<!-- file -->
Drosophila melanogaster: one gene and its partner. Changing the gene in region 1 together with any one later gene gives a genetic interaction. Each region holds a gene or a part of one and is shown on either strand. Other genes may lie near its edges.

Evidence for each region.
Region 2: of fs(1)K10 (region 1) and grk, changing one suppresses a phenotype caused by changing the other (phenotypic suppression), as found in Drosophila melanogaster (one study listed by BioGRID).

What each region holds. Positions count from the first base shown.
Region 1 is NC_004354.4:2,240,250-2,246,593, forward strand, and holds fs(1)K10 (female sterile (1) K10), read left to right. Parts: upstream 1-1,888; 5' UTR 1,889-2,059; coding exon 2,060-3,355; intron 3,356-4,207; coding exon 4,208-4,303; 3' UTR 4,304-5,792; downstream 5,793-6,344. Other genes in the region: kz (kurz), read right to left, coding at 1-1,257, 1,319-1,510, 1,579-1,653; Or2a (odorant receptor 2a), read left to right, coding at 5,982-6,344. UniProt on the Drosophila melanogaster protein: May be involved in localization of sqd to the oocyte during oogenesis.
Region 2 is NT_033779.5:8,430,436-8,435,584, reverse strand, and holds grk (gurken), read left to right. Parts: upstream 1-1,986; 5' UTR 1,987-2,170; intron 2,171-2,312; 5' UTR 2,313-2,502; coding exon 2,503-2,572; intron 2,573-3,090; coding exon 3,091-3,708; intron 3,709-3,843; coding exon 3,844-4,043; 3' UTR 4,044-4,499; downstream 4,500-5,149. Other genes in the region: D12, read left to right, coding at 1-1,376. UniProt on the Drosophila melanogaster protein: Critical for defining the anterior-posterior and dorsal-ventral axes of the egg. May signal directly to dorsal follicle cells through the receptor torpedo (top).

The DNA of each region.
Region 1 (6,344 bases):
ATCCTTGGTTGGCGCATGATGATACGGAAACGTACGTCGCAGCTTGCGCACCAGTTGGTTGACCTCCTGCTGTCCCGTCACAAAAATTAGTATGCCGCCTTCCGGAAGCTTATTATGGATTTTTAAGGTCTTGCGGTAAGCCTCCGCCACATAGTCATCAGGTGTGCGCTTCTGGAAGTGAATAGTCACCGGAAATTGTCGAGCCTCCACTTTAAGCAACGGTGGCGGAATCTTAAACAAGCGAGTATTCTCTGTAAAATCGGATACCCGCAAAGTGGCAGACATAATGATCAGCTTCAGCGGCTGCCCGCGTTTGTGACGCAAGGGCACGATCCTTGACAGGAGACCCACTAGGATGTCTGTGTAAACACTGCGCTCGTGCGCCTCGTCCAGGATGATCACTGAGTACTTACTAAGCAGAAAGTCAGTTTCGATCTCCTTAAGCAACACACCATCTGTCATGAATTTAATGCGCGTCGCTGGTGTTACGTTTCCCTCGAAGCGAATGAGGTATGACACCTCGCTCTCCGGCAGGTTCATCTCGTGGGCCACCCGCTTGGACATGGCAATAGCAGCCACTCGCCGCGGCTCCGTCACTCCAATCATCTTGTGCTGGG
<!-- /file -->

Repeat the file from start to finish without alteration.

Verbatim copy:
Drosophila melanogaster: one gene and its partner. Changing the gene in region 1 together with any one later gene gives a genetic interaction. Each region holds a gene or a part of one and is shown on either strand. Other genes may lie near its edges.

Evidence for each region.
Region 2: of fs(1)K10 (region 1) and grk, changing one suppresses a phenotype caused by changing the other (phenotypic suppression), as found in Drosophila melanogaster (one study listed by BioGRID).

What each region holds. Positions count from the first base shown.
Region 1 is NC_004354.4:2,240,250-2,246,593, forward strand, and holds fs(1)K10 (female sterile (1) K10), read left to right. Parts: upstream 1-1,888; 5' UTR 1,889-2,059; coding exon 2,060-3,355; intron 3,356-4,207; coding exon 4,208-4,303; 3' UTR 4,304-5,792; downstream 5,793-6,344. Other genes in the region: kz (kurz), read right to left, coding at 1-1,257, 1,319-1,510, 1,579-1,653; Or2a (odorant receptor 2a), read left to right, coding at 5,982-6,344. UniProt on the Drosophila melanogaster protein: May be involved in localization of sqd to the oocyte during oogenesis.
Region 2 is NT_033779.5:8,430,436-8,435,584, reverse strand, and holds grk (gurken), read left to right. Parts: upstream 1-1,986; 5' UTR 1,987-2,170; intron 2,171-2,312; 5' UTR 2,313-2,502; coding exon 2,503-2,572; intron 2,573-3,090; coding exon 3,091-3,708; intron 3,709-3,843; coding exon 3,844-4,043; 3' UTR 4,044-4,499; downstream 4,500-5,149. Other genes in the region: D12, read left to right, coding at 1-1,376. UniProt on the Drosophila melanogaster protein: Critical for defining the anterior-posterior and dorsal-ventral axes of the egg. May signal directly to dorsal follicle cells through the receptor torpedo (top).

The DNA of each region.
Region 1 (6,344 bases):
ATCCTTGGTTGGCGCATGATGATACGGAAACGTACGTCGCAGCTTGCGCACCAGTTGGTTGACCTCCTGCTGTCCCGTCACAAAAATTAGTATGCCGCCTTCCGGAAGCTTATTATGGATTTTTAAGGTCTTGCGGTAAGCCTCCGCCACATAGTCATCAGGTGTGCGCTTCTGGAAGTGAATAGTCACCGGAAATTGTCGAGCCTCCACTTTAAGCAACGGTGGCGGAATCTTAAACAAGCGAGTATTCTCTGTAAAATCGGATACCCGCAAAGTGGCAGACATAATGATCAGCTTCAGCGGCTGCCCGCGTTTGTGACGCAAGGGCACGATCCTTGACAGGAGACCCACTAGGATGTCTGTGTAAACACTGCGCTCGTGCGCCTCGTCCAGGATGATCACTGAGTACTTACTAAGCAGAAAGTCAGTTTCGATCTCCTTAAGCAACACACCATCTGTCATGAATTTAATGCGCGTCGCTGGTGTTACGTTTCCCTCGAAGCGAATGAGGTATGACACCTCGCTCTCCGGCAGGTTCATCTCGTGGGCCACCCGCTTGGACATGGCAATAGCAGCCACTCGCCGCGGCTCCGTCACTCCAATCATCTTGTGCTGGG